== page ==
MBA Trends at Harvard Business School and Beyond
The shift to fewer and shorter MBA essays has taken hold across the elite business schools of the United States, and the Wall Street Journal published two interesting articles recently exploring the changes afoot at MBA programs this season.
In Adam Rubenfire‘s article, Want to Get Into Business School? Write Less, Talk More, the author shares a table showing how the Harvard Business School application has changed since the 2004-2005 season.
Ten years ago, HBS required six essays for a combined word total of 2,600 words. Applicants for the Class of 2012 had to write four essays totaling 2,000 words. And last year’s applicants, as many know, faced just one essay—optional at that—with no word limit. Ditto for the Class of 2017 applicants.
Admissions officers at schools that have scaled down the essays say they’ve done so to avoid the cookie-cutter approach adopted by so many applicants each year. At Michigan Ross School of Business, admissions director Soojin Kwon tells the WSJ that “applicants increasingly tell us what they think we want to hear,” so now they need to write just two short essays totaling 800 words.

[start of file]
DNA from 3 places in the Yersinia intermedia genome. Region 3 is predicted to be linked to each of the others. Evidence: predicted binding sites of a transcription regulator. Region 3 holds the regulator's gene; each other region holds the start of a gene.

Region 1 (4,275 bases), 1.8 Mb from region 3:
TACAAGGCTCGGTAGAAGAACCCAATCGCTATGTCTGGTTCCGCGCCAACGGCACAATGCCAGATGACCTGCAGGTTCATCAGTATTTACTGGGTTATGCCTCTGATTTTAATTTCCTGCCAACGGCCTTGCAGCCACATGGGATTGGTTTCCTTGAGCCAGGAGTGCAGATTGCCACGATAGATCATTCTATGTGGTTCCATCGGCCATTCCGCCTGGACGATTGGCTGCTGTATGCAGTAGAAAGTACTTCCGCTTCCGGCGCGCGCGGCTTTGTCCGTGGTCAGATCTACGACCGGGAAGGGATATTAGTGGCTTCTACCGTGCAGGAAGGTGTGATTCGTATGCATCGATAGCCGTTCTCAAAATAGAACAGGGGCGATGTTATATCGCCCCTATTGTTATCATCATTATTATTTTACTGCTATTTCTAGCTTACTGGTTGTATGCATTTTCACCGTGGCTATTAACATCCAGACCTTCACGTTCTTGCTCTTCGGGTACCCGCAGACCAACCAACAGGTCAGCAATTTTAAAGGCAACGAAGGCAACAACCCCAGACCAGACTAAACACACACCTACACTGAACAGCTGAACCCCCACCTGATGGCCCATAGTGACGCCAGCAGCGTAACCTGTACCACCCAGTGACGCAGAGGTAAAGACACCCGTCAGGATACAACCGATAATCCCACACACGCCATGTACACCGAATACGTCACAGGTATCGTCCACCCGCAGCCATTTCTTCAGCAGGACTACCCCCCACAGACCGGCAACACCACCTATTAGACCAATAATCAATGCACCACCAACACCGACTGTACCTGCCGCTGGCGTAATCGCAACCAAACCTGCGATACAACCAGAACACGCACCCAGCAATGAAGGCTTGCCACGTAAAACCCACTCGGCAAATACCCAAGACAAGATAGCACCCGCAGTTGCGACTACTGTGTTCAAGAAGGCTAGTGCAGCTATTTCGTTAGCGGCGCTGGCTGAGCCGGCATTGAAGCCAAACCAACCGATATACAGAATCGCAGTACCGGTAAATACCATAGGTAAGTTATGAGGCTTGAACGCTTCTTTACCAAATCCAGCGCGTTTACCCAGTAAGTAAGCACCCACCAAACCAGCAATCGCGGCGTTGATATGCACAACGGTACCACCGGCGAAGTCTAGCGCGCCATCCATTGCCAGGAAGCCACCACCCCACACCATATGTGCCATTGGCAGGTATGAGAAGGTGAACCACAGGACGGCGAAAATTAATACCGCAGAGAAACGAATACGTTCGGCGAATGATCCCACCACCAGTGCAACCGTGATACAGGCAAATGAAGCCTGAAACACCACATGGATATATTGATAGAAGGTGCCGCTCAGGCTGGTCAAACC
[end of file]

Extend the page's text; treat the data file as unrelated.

Sara Neher, assistant dean for MBA admissions at UV Darden School of Business, explains the move to a single essay three years ago came about after she discovered “applicants were writing one essay specifically for Darden and then recycling essays from their applications to other schools.”
Moving away from the topic of essays for a moment, Melissa Korn offers a preview of Harvard Business School’s “sassy” new tone in this season’s application, where a laid-back, conversational approach is designed to retain the attention of Millennial applicants whose eyes glaze over while reading instructions from so many programs.
Director of admissions and financial aid Dee Leopold tells the WSJ her office receives lots of questions that are already answered in the application, so “this new, friendlier wording is also intended to engage applicants so that they actually read, and follow, directions.”
Korn points out that Harvard Business School recently came in second-to-last among elite schools in an applicant survey questioning how well each institution got to know them through the admissions process. Perhaps this new, chattier HBS admissions will leave b-school hopefuls feeling warm and fuzzy … and remind them they’re dealing with actual human beings behind the AdCom desk.
“Why be stuffy and formal if we don’t have to?” says Leopold. Why indeed!